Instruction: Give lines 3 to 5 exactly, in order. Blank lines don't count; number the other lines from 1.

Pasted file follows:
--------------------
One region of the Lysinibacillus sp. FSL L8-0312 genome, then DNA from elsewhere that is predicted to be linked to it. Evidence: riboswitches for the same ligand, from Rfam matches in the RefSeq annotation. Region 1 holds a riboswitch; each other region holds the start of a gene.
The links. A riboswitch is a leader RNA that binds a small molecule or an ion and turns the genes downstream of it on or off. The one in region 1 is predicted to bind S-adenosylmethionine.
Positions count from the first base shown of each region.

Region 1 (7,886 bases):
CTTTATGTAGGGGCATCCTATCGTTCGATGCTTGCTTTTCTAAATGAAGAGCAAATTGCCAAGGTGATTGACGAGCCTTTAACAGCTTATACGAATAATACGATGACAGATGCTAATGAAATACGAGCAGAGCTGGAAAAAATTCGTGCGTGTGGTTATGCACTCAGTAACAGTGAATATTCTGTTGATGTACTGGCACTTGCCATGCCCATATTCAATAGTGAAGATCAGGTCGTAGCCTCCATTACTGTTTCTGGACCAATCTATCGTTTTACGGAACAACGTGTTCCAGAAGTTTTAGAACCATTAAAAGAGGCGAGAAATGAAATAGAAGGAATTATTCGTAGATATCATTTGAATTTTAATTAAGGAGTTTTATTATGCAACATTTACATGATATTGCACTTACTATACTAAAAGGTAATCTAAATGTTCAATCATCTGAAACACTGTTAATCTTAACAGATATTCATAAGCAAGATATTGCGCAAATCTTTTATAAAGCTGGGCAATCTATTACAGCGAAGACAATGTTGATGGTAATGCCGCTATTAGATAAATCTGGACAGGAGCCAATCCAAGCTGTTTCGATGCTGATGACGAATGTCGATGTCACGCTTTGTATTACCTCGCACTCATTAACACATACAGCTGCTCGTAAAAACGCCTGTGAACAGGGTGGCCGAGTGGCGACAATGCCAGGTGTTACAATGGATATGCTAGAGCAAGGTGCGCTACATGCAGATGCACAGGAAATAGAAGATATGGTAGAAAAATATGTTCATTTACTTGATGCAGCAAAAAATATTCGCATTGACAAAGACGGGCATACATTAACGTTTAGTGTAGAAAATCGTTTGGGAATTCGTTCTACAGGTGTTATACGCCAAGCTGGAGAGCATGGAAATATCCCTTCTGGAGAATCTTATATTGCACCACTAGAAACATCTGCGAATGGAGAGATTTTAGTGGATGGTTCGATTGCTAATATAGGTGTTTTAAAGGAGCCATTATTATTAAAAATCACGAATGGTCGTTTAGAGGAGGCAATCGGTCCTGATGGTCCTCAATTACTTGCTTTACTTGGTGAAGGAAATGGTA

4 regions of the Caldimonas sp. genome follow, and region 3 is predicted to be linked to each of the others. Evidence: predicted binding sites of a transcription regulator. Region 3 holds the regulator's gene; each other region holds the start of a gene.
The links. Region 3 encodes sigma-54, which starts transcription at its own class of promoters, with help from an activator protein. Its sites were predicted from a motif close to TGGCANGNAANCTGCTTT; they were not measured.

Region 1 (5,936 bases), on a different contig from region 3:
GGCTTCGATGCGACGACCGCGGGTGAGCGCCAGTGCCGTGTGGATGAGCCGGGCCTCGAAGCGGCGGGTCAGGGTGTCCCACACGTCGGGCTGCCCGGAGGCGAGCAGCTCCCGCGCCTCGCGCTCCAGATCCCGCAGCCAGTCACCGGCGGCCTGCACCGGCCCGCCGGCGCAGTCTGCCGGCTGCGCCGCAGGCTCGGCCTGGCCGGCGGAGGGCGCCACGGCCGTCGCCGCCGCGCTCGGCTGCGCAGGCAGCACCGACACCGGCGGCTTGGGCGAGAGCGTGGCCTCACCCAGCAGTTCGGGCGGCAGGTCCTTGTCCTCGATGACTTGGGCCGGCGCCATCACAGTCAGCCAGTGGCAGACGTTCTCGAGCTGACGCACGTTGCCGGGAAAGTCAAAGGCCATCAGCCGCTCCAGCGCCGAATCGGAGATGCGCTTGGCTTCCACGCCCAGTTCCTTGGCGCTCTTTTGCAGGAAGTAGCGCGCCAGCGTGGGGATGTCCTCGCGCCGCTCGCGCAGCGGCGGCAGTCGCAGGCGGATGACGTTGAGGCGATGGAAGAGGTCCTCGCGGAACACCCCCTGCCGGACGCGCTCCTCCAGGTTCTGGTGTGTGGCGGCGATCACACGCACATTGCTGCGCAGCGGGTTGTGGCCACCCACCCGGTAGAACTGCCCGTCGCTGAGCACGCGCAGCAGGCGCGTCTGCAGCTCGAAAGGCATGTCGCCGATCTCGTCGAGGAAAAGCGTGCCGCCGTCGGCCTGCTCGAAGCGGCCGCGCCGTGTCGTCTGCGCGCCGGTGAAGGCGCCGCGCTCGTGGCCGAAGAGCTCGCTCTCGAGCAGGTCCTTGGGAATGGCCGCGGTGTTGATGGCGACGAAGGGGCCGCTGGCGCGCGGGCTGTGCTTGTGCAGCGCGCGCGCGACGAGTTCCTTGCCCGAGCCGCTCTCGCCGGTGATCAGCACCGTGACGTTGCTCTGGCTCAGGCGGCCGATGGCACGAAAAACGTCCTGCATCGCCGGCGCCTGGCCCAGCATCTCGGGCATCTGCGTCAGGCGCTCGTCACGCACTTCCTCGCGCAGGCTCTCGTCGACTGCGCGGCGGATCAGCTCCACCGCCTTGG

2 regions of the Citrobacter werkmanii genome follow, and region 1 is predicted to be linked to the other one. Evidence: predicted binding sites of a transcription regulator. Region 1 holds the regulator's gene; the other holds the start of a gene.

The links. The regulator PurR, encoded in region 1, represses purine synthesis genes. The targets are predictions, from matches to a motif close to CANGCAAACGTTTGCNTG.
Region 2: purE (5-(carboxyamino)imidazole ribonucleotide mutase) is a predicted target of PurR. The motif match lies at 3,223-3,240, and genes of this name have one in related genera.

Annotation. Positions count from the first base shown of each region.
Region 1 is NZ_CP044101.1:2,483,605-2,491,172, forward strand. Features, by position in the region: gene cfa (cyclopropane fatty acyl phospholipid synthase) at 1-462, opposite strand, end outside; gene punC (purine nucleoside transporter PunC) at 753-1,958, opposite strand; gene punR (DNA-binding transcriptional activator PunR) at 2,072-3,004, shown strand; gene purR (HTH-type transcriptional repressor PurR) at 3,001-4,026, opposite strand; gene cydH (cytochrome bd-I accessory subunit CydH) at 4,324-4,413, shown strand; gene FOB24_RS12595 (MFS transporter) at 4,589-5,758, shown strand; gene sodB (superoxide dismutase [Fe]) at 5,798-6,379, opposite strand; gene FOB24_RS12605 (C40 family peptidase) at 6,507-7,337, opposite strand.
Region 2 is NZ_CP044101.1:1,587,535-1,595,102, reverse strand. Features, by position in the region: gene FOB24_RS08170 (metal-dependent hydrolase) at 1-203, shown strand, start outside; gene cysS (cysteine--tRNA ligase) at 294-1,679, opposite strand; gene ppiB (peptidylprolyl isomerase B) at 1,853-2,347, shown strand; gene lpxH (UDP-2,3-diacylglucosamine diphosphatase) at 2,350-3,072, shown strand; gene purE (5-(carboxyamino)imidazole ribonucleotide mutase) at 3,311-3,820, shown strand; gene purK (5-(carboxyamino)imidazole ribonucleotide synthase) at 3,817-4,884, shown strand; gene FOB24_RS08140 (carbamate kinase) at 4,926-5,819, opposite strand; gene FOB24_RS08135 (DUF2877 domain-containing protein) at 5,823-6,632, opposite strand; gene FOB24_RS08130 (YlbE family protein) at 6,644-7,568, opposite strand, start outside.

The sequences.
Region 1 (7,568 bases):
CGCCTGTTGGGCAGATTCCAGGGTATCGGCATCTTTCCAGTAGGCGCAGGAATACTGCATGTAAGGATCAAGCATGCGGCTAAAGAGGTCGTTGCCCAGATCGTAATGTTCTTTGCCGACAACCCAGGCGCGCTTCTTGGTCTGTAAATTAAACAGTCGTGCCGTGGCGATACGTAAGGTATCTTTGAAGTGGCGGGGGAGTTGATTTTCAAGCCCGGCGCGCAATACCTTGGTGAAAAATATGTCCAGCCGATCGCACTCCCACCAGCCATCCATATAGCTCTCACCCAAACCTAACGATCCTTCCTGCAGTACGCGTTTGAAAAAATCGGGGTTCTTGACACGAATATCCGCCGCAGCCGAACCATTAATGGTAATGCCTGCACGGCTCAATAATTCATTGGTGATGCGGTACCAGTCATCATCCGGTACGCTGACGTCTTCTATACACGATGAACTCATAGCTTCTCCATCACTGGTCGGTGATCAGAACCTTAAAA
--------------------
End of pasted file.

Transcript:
Positions count from the first base shown of each region.

Region 1 (7,886 bases):
CTTTATGTAGGGGCATCCTATCGTTCGATGCTTGCTTTTCTAAATGAAGAGCAAATTGCCAAGGTGATTGACGAGCCTTTAACAGCTTATACGAATAATACGATGACAGATGCTAATGAAATACGAGCAGAGCTGGAAAAAATTCGTGCGTGTGGTTATGCACTCAGTAACAGTGAATATTCTGTTGATGTACTGGCACTTGCCATGCCCATATTCAATAGTGAAGATCAGGTCGTAGCCTCCATTACTGTTTCTGGACCAATCTATCGTTTTACGGAACAACGTGTTCCAGAAGTTTTAGAACCATTAAAAGAGGCGAGAAATGAAATAGAAGGAATTATTCGTAGATATCATTTGAATTTTAATTAAGGAGTTTTATTATGCAACATTTACATGATATTGCACTTACTATACTAAAAGGTAATCTAAATGTTCAATCATCTGAAACACTGTTAATCTTAACAGATATTCATAAGCAAGATATTGCGCAAATCTTTTATAAAGCTGGGCAATCTATTACAGCGAAGACAATGTTGATGGTAATGCCGCTATTAGATAAATCTGGACAGGAGCCAATCCAAGCTGTTTCGATGCTGATGACGAATGTCGATGTCACGCTTTGTATTACCTCGCACTCATTAACACATACAGCTGCTCGTAAAAACGCCTGTGAACAGGGTGGCCGAGTGGCGACAATGCCAGGTGTTACAATGGATATGCTAGAGCAAGGTGCGCTACATGCAGATGCACAGGAAATAGAAGATATGGTAGAAAAATATGTTCATTTACTTGATGCAGCAAAAAATATTCGCATTGACAAAGACGGGCATACATTAACGTTTAGTGTAGAAAATCGTTTGGGAATTCGTTCTACAGGTGTTATACGCCAAGCTGGAGAGCATGGAAATATCCCTTCTGGAGAATCTTATATTGCACCACTAGAAACATCTGCGAATGGAGAGATTTTAGTGGATGGTTCGATTGCTAATATAGGTGTTTTAAAGGAGCCATTATTATTAAAAATCACGAATGGTCGTTTAGAGGAGGCAATCGGTCCTGATGGTCCTCAATTACTTGCTTTACTTGGTGAAGGAAATGGTA